Miami’s commercial real estate market has been maintaining its momentum, despite the fact that property owners wrestle with escalating insurance costs due to Hurricanes Katrina and Wilma last year. The Miami commercial real estate sectors for office, retail, warehouse and rental apartments consistently declared increasing rents concurrently with decreasing vacancy rates for the first quarter, according to a real-estate research firm based in Boston.
As of the moment, real estate investors remain eager to immerse into the activity in the Miami commercial real estate market. Many of these investors are beguiled by Miami’s stable population growth over the year, as well by its continuously mounting international prominence. The population in Miami rose to 2.4 million in the first quarter of this year, which is about 1% higher than the same period in the previous year.
While Miami continues to be the center of gravity of Latin American finance, it also has been able to attract a growing volume of investment from Europe. This has made Miami a much more stable arena for investment, thereby reinforcing its potential to attract more investors even further.
Generally, the relatively diminishing hunt for condominiums has opened up more land available for new office developments that compete for occupants, thereby strengthening the office market. Meanwhile, larger corporate investors have been snapping up properties from smaller private investors, which effectively is capable of setting the level of Miami commercial real estate property sales higher than last year’s levels.
A New York real-estate research firm has concluded from their study that average sale prices of Miami commercial real estate retail properties climbed from $156 per square foot in 2005 to $221 per square foot this year through June 29. This figure is also well above the national average of $154 a square foot. The average sale prices for office properties also significantly scaled higher from $164 per square foot in 2005 to $213 per square foot this year. This figure slightly margins national average of $211 per square foot.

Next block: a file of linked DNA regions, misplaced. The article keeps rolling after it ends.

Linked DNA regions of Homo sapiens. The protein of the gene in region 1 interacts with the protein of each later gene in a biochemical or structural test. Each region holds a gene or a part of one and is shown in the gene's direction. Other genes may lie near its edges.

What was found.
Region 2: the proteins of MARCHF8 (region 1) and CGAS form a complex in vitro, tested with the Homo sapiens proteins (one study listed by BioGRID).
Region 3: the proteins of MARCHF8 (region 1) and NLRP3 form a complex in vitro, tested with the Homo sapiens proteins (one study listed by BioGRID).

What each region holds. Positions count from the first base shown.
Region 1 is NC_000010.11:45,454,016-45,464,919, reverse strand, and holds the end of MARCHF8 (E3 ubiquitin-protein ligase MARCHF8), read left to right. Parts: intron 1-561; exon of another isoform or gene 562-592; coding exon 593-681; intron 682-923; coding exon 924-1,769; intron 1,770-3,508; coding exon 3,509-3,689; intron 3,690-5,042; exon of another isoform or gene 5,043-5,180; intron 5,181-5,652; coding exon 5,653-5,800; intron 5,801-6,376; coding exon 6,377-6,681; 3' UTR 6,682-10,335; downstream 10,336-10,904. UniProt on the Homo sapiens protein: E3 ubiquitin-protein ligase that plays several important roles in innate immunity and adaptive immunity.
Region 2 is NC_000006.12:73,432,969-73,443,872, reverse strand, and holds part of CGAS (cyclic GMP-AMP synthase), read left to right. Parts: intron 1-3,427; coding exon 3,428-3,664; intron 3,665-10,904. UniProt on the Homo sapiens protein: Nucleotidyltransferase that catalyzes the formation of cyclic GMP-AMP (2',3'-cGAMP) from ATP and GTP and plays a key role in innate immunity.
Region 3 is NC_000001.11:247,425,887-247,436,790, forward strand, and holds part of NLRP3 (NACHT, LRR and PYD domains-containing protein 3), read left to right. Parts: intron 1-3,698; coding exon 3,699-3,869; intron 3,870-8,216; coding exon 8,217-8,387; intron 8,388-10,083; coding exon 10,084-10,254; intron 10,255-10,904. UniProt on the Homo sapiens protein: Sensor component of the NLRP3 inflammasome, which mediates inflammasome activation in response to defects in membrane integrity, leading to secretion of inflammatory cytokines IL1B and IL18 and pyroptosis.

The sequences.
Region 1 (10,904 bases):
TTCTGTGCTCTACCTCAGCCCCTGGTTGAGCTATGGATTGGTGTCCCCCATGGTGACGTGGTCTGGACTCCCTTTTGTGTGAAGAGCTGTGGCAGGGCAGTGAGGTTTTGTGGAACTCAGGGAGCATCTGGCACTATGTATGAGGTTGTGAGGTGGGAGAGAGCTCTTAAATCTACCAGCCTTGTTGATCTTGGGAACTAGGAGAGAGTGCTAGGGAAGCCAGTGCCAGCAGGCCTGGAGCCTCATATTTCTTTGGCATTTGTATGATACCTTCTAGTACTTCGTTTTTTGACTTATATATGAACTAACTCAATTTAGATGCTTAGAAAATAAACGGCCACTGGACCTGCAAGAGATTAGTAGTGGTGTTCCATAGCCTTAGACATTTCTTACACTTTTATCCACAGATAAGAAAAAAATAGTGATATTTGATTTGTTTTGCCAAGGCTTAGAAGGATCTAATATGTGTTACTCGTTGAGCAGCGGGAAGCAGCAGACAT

This year, a total of around 2.1 million square feet of retail space is projected for completion this year. The figure is 74% higher over the same period last year. Moreover, some office space projects are also being anticipated for completion within 2006. Rilea Group’ Alan Ojeda is currently undertaking negotiations for a project that was originally proposed as residential units. The project is set to construct a 580,000-square-foot office building located at 1450 Brickell Avenue at the heart of Miami’s financial district.
However, the pace of Miami’s economy appears to be downshifting because of a high cost of living which is 11% above the national average and slowing employment growth rate. Employment growth from May 2005 to this year also declined to about 1.5% from the 2.7% rate for May 2004 to May 2005 as evident from the data of the Bureau of Labor Statistics. Moreover, insurance premiums have also soared. Some commercial building owners have been experiencing difficulties in getting insurance coverage for the damages incurred from Hurricane Wilma. Espirito Santo Plaza, which is a 1.2 million-square-foot multi-purpose building used as office, condominium and hotel is paying $5.8 million this current year for 50% of the total wind insurance coverage it obtained last year at $1 million. The burden of insurance premiums on operating costs of commercial buildings can be quite heavy.